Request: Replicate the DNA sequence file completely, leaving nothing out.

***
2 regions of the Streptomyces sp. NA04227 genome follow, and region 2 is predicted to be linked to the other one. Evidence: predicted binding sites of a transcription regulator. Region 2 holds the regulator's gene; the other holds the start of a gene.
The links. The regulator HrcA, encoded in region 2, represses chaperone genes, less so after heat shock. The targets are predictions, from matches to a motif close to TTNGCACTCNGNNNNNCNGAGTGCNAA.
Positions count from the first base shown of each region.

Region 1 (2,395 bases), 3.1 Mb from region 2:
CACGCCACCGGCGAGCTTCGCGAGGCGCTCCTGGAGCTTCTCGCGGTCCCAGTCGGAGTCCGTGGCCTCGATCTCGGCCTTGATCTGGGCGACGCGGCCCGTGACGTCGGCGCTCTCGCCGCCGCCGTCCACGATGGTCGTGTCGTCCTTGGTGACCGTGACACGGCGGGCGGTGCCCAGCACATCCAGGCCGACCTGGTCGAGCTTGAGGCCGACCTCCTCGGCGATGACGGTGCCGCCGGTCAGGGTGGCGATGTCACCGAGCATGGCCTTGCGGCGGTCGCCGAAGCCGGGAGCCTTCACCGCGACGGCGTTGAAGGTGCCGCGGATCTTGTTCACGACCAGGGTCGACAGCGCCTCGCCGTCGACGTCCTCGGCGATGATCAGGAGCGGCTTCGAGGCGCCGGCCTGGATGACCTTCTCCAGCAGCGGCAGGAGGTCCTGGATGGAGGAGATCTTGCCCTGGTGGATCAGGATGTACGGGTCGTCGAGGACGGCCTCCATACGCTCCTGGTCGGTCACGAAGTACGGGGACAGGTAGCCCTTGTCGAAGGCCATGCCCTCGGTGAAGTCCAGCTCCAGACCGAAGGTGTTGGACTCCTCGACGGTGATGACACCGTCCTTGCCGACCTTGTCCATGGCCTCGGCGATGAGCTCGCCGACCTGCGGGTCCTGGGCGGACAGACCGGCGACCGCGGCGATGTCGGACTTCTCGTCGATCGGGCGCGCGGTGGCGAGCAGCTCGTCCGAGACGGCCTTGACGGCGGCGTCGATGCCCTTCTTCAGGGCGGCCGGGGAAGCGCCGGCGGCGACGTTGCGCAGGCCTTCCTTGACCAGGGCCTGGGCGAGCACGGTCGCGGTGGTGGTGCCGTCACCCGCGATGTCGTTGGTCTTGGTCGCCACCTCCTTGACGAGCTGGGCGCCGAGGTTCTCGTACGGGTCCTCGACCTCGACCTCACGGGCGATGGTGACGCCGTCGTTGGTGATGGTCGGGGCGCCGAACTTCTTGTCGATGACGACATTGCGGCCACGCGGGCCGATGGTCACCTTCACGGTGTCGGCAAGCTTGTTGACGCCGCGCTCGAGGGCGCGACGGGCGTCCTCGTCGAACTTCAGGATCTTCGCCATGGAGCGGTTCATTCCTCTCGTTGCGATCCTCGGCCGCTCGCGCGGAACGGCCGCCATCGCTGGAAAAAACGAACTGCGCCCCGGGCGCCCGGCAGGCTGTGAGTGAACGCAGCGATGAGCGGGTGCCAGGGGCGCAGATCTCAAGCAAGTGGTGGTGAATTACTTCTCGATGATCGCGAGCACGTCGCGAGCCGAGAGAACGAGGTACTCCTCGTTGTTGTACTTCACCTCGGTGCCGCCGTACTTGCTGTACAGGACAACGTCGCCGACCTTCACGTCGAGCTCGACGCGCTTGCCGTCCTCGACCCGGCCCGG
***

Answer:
2 regions of the Streptomyces sp. NA04227 genome follow, and region 2 is predicted to be linked to the other one. Evidence: predicted binding sites of a transcription regulator. Region 2 holds the regulator's gene; the other holds the start of a gene.
The links. The regulator HrcA, encoded in region 2, represses chaperone genes, less so after heat shock. The targets are predictions, from matches to a motif close to TTNGCACTCNGNNNNNCNGAGTGCNAA.
Positions count from the first base shown of each region.

Region 1 (2,395 bases), 3.1 Mb from region 2:
CACGCCACCGGCGAGCTTCGCGAGGCGCTCCTGGAGCTTCTCGCGGTCCCAGTCGGAGTCCGTGGCCTCGATCTCGGCCTTGATCTGGGCGACGCGGCCCGTGACGTCGGCGCTCTCGCCGCCGCCGTCCACGATGGTCGTGTCGTCCTTGGTGACCGTGACACGGCGGGCGGTGCCCAGCACATCCAGGCCGACCTGGTCGAGCTTGAGGCCGACCTCCTCGGCGATGACGGTGCCGCCGGTCAGGGTGGCGATGTCACCGAGCATGGCCTTGCGGCGGTCGCCGAAGCCGGGAGCCTTCACCGCGACGGCGTTGAAGGTGCCGCGGATCTTGTTCACGACCAGGGTCGACAGCGCCTCGCCGTCGACGTCCTCGGCGATGATCAGGAGCGGCTTCGAGGCGCCGGCCTGGATGACCTTCTCCAGCAGCGGCAGGAGGTCCTGGATGGAGGAGATCTTGCCCTGGTGGATCAGGATGTACGGGTCGTCGAGGACGGCCTCCATACGCTCCTGGTCGGTCACGAAGTACGGGGACAGGTAGCCCTTGTCGAAGGCCATGCCCTCGGTGAAGTCCAGCTCCAGACCGAAGGTGTTGGACTCCTCGACGGTGATGACACCGTCCTTGCCGACCTTGTCCATGGCCTCGGCGATGAGCTCGCCGACCTGCGGGTCCTGGGCGGACAGACCGGCGACCGCGGCGATGTCGGACTTCTCGTCGATCGGGCGCGCGGTGGCGAGCAGCTCGTCCGAGACGGCCTTGACGGCGGCGTCGATGCCCTTCTTCAGGGCGGCCGGGGAAGCGCCGGCGGCGACGTTGCGCAGGCCTTCCTTGACCAGGGCCTGGGCGAGCACGGTCGCGGTGGTGGTGCCGTCACCCGCGATGTCGTTGGTCTTGGTCGCCACCTCCTTGACGAGCTGGGCGCCGAGGTTCTCGTACGGGTCCTCGACCTCGACCTCACGGGCGATGGTGACGCCGTCGTTGGTGATGGTCGGGGCGCCGAACTTCTTGTCGATGACGACATTGCGGCCACGCGGGCCGATGGTCACCTTCACGGTGTCGGCAAGCTTGTTGACGCCGCGCTCGAGGGCGCGACGGGCGTCCTCGTCGAACTTCAGGATCTTCGCCATGGAGCGGTTCATTCCTCTCGTTGCGATCCTCGGCCGCTCGCGCGGAACGGCCGCCATCGCTGGAAAAAACGAACTGCGCCCCGGGCGCCCGGCAGGCTGTGAGTGAACGCAGCGATGAGCGGGTGCCAGGGGCGCAGATCTCAAGCAAGTGGTGGTGAATTACTTCTCGATGATCGCGAGCACGTCGCGAGCCGAGAGAACGAGGTACTCCTCGTTGTTGTACTTCACCTCGGTGCCGCCGTACTTGCTGTACAGGACAACGTCGCCGACCTTCACGTCGAGCTCGACGCGCTTGCCGTCCTCGACCCGGCCCGG